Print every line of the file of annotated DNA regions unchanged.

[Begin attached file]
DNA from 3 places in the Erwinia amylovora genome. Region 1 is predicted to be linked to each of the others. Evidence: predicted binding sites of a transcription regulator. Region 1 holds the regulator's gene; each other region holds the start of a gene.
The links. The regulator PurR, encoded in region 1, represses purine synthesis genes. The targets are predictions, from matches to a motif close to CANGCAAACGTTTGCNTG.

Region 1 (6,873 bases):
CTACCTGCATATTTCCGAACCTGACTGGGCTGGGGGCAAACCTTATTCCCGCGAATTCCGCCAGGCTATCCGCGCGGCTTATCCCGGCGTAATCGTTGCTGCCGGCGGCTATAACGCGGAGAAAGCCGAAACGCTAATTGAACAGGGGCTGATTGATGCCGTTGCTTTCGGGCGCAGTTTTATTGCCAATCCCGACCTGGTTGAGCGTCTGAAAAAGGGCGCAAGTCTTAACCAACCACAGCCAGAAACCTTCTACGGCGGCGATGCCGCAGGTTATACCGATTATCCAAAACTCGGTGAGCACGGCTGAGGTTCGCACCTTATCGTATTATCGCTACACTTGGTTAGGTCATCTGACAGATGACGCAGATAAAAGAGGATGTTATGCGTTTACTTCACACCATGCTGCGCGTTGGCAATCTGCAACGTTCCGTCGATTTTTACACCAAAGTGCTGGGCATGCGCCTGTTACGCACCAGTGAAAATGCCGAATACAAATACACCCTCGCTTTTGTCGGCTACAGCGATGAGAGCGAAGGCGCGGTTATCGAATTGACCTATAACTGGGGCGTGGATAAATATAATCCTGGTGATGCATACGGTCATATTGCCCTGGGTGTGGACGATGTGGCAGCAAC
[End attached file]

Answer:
DNA from 3 places in the Erwinia amylovora genome. Region 1 is predicted to be linked to each of the others. Evidence: predicted binding sites of a transcription regulator. Region 1 holds the regulator's gene; each other region holds the start of a gene.
The links. The regulator PurR, encoded in region 1, represses purine synthesis genes. The targets are predictions, from matches to a motif close to CANGCAAACGTTTGCNTG.

Region 1 (6,873 bases):
CTACCTGCATATTTCCGAACCTGACTGGGCTGGGGGCAAACCTTATTCCCGCGAATTCCGCCAGGCTATCCGCGCGGCTTATCCCGGCGTAATCGTTGCTGCCGGCGGCTATAACGCGGAGAAAGCCGAAACGCTAATTGAACAGGGGCTGATTGATGCCGTTGCTTTCGGGCGCAGTTTTATTGCCAATCCCGACCTGGTTGAGCGTCTGAAAAAGGGCGCAAGTCTTAACCAACCACAGCCAGAAACCTTCTACGGCGGCGATGCCGCAGGTTATACCGATTATCCAAAACTCGGTGAGCACGGCTGAGGTTCGCACCTTATCGTATTATCGCTACACTTGGTTAGGTCATCTGACAGATGACGCAGATAAAAGAGGATGTTATGCGTTTACTTCACACCATGCTGCGCGTTGGCAATCTGCAACGTTCCGTCGATTTTTACACCAAAGTGCTGGGCATGCGCCTGTTACGCACCAGTGAAAATGCCGAATACAAATACACCCTCGCTTTTGTCGGCTACAGCGATGAGAGCGAAGGCGCGGTTATCGAATTGACCTATAACTGGGGCGTGGATAAATATAATCCTGGTGATGCATACGGTCATATTGCCCTGGGTGTGGACGATGTGGCAGCAAC